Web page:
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Formal representation of a linear regression from provided covariates.

Inherits From: StructuralTimeSeries

    design_matrix, weights_prior=None, name=None

This model defines a time series given by a linear combination of covariate time series provided in a design matrix:

observed_time_series = matmul(design_matrix, weights)

The design matrix has shape [num_timesteps, num_features]. The weights are treated as an unknown random variable of size [num_features] (both components also support batch shape), and are integrated over using the same approximate inference tools as other model parameters, i.e., generally HMC or variational inference.

This component does not itself include observation noise; it defines a deterministic distribution with mass at the point matmul(design_matrix, weights). In practice, it should be combined with observation noise from another component such as tfp.sts.Sum, as demonstrated below.


Given series1, series2 as Tensors each of shape [num_timesteps] representing covariate time series, we create a regression model that conditions on these covariates:

regression = tfp.sts.LinearRegression(
  design_matrix=tf.stack([series1, series2], axis=-1),
  weights_prior=tfd.Normal(loc=0., scale=1.))

Here we've also demonstrated specifying a custom prior, using an informative Normal(0., 1.) prior instead of the default weakly-informative prior.

As a more advanced application, we might use the design matrix to encode holiday effects. For example, suppose we are modeling data from the month of December. We can combine day-of-week seasonality with special effects for Christmas Eve (Dec 24), Christmas (Dec 25), and New Year's Eve (Dec 31), by constructing a design matrix with indicators for those dates.

holiday_indicators = np.zeros([31, 3])
holiday_indicators[23, 0] = 1  # Christmas Eve
holiday_indicators[24, 1] = 1  # Christmas Day
holiday_indicators[30, 2] = 1  # New Year's Eve

holidays = tfp.sts.LinearRegression(design_matrix=holiday_indicators,
day_of_week = tfp.sts.Seasonal(num_seasons=7,
model = tfp.sts.Sum(components=[holidays, seasonal],

Note that the Sum component in the above model also incorporates observation noise, with prior scale heuristically inferred from observed_time_series.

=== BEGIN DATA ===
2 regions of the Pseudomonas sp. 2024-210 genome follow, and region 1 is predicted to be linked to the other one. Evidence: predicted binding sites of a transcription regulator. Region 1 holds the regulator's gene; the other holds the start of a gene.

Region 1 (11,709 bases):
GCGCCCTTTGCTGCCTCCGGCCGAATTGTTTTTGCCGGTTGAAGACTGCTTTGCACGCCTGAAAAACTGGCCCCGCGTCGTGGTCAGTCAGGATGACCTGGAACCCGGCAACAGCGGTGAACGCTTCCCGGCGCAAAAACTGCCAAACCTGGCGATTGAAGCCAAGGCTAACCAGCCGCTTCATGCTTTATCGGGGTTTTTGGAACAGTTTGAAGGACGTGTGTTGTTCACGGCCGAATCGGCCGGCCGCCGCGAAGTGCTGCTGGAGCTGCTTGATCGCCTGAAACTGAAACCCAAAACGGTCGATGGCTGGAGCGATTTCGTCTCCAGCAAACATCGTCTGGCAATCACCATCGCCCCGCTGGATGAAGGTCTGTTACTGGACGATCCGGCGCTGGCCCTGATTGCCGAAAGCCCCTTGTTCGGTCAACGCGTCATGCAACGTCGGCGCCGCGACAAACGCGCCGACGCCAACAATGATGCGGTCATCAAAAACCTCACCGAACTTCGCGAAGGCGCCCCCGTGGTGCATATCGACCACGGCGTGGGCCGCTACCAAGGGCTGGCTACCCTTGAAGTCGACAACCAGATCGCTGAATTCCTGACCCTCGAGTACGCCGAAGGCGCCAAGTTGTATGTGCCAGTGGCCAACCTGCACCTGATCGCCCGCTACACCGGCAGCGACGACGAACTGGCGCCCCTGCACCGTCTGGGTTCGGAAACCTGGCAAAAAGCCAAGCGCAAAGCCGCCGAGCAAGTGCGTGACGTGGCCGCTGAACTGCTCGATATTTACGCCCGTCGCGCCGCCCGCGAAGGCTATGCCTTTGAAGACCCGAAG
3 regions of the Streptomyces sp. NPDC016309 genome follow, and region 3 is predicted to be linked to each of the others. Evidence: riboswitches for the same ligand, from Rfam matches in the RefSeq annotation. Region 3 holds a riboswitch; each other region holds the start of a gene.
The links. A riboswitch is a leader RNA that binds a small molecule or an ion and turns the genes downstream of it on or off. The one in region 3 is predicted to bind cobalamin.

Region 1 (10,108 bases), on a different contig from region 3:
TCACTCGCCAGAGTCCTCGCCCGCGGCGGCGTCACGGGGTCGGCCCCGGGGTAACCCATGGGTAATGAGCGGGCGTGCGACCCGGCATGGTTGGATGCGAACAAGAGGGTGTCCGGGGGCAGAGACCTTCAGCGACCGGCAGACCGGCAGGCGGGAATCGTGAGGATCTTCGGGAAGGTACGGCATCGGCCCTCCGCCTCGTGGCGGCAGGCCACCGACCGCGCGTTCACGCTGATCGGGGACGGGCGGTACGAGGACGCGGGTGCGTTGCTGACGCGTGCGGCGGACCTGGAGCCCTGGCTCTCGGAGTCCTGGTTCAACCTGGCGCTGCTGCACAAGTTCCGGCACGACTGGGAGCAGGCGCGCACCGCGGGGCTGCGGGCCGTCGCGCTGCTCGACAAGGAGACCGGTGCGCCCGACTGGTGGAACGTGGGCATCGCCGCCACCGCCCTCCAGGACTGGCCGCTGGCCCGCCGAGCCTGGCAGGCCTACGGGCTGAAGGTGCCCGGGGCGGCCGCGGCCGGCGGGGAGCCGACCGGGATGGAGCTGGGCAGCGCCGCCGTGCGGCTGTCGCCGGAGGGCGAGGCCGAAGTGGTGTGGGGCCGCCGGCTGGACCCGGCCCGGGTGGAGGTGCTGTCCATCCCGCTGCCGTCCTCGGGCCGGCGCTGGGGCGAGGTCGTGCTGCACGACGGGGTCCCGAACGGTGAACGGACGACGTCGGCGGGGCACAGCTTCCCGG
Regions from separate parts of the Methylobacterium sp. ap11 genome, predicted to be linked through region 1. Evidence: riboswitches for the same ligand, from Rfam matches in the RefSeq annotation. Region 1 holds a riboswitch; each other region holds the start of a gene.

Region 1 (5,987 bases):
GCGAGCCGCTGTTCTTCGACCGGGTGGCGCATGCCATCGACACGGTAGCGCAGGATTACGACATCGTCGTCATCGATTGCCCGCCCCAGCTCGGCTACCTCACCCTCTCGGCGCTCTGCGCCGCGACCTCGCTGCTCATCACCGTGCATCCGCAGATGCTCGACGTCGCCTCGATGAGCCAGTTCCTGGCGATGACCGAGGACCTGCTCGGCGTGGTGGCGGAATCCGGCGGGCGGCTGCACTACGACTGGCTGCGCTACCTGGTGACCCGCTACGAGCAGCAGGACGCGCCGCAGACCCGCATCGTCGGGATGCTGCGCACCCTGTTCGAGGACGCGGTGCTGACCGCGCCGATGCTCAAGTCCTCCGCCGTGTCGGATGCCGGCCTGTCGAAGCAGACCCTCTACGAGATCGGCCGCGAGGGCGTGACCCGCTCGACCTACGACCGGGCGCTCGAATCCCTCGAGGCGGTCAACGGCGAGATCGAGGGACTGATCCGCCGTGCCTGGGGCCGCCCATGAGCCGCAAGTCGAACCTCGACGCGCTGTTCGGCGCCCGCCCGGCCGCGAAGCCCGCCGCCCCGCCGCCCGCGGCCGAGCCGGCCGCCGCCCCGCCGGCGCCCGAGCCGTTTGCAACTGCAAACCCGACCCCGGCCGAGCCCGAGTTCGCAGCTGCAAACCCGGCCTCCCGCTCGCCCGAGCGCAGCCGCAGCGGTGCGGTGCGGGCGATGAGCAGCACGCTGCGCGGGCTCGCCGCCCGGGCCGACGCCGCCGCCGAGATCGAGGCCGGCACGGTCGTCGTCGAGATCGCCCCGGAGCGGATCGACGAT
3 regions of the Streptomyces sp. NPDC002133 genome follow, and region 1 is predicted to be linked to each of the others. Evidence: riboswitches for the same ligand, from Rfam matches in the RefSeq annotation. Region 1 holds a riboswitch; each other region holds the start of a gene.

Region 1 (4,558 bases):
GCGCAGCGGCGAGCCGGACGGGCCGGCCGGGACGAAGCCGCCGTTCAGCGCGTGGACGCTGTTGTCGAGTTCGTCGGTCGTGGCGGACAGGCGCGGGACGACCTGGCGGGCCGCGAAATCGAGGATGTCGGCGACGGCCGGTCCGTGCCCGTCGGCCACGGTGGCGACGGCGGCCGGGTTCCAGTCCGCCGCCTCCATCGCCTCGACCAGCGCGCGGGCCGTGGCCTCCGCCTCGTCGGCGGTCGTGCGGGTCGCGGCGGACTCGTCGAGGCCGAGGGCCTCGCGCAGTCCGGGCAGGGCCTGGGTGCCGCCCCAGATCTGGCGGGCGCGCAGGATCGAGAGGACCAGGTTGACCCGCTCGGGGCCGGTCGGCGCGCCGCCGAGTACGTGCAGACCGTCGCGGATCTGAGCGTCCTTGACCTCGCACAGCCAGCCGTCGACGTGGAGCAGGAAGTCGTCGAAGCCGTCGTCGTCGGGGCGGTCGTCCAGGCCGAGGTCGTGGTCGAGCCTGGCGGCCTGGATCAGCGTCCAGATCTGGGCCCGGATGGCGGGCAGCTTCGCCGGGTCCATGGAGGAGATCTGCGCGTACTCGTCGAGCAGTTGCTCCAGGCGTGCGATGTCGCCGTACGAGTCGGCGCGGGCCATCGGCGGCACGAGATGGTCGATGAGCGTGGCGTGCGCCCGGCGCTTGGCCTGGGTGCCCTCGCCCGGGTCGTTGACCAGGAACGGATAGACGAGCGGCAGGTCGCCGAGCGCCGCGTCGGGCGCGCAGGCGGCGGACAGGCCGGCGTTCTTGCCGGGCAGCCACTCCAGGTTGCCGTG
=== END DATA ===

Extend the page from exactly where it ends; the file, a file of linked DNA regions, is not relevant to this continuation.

In these examples, we've used a single design matrix, but batching is also supported. If the design matrix has batch shape, the default behavior constructs weights with matching batch shape, which will fit a separate regression for each design matrix. This can be overridden by passing an explicit weights prior with appropriate batch shape. For example, if each design matrix in a batch contains features with the same semantics (e.g., if they represent per-group or per-observation covariates), we might choose to share statistical strength by fitting a single weight vector that broadcasts across all design matrices:

design_matrix = get_batch_of_inputs()
design_matrix.shape  # => concat([batch_shape, [num_timesteps, num_features]])

# Construct a prior with batch shape `[]` and event shape `[num_features]`,
# so that it describes a single vector of weights.
weights_prior = tfd.Independent(
linear_regression = LinearRegression(design_matrix=design_matrix,


  • design_matrix: float Tensor of shape concat([batch_shape, [num_timesteps, num_features]]). This may also optionally be an instance of tf.linalg.LinearOperator.
  • weights_prior: tfd.Distribution representing a prior over the regression weights. Must have event shape [num_features] and batch shape broadcastable to the design matrix's batch_shape. Alternately, event_shape may be scalar ([]), in which case the prior is internally broadcast as TransformedDistribution(weights_prior, tfb.Identity(), event_shape=[num_features], batch_shape=design_matrix.batch_shape). If None, defaults to StudentT(df=5, loc=0., scale=10.), a weakly-informative prior loosely inspired by the Stan prior choice recommendations. Default value: None.